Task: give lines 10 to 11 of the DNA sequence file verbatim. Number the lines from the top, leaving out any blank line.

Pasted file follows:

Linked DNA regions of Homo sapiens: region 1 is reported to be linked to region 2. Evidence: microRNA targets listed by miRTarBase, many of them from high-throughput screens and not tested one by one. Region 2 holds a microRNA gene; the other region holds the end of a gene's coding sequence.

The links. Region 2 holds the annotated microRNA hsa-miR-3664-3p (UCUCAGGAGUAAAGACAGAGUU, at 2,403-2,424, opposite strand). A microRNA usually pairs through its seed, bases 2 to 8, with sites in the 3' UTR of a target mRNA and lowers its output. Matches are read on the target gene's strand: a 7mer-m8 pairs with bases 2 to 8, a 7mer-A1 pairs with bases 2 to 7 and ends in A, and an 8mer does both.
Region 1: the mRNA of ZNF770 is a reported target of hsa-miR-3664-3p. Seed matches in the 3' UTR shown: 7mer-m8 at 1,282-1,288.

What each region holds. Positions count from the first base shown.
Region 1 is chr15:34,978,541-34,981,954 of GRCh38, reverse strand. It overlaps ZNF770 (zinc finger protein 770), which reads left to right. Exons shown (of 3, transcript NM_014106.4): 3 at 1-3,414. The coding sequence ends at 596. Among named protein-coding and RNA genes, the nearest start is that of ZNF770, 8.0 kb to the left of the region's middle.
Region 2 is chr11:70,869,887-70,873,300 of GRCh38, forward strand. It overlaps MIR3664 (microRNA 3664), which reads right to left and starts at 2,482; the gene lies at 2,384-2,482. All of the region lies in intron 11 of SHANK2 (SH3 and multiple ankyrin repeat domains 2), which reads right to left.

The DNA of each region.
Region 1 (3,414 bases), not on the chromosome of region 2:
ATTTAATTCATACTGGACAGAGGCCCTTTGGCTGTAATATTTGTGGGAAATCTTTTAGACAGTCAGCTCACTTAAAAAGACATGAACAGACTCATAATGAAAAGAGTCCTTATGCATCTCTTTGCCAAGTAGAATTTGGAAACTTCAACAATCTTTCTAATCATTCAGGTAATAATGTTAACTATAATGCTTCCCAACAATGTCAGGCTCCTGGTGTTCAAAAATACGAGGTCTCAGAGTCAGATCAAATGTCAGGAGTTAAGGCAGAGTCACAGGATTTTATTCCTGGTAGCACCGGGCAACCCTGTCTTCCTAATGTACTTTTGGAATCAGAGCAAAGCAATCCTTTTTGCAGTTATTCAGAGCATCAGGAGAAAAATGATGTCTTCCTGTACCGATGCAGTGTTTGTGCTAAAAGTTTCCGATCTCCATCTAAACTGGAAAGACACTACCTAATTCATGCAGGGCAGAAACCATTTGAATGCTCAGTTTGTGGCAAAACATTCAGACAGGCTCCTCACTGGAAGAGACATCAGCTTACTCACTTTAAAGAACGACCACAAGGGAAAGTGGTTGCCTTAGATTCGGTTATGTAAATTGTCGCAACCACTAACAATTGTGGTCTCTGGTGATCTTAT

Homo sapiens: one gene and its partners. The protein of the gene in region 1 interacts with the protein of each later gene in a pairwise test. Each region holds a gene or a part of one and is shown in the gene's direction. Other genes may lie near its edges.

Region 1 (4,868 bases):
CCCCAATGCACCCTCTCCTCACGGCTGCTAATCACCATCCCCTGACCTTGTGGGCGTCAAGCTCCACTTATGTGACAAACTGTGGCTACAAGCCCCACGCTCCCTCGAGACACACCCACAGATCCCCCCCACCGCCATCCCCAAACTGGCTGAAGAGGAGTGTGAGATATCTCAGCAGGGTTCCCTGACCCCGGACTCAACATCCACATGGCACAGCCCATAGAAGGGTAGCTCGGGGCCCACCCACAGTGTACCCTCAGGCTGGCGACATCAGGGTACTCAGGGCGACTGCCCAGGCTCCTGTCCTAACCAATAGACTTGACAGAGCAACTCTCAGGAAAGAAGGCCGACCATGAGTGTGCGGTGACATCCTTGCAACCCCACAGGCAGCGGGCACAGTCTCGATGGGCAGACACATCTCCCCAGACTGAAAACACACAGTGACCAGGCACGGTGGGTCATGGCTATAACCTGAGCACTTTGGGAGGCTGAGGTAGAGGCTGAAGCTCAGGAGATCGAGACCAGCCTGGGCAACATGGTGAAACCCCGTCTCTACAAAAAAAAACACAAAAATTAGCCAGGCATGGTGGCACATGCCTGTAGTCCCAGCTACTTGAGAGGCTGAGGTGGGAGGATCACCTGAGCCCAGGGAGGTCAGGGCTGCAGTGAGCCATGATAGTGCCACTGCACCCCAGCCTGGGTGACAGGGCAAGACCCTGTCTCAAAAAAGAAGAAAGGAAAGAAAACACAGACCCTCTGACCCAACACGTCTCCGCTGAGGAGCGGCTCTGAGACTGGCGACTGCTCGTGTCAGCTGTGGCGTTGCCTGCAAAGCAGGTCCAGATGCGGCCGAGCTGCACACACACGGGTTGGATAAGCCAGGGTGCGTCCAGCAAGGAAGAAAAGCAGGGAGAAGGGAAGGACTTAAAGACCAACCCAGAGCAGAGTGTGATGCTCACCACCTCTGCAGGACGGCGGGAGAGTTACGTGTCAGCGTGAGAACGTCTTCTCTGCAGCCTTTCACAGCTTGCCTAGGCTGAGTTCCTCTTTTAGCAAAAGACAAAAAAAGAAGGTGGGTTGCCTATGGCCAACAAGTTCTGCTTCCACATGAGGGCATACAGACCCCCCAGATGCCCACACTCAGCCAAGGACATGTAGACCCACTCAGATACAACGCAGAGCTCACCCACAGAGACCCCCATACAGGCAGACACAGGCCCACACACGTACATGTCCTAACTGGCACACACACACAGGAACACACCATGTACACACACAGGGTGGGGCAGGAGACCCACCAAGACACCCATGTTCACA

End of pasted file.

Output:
Homo sapiens: one gene and its partners. The protein of the gene in region 1 interacts with the protein of each later gene in a pairwise test. Each region holds a gene or a part of one and is shown in the gene's direction. Other genes may lie near its edges.

Region 1 (4,868 bases):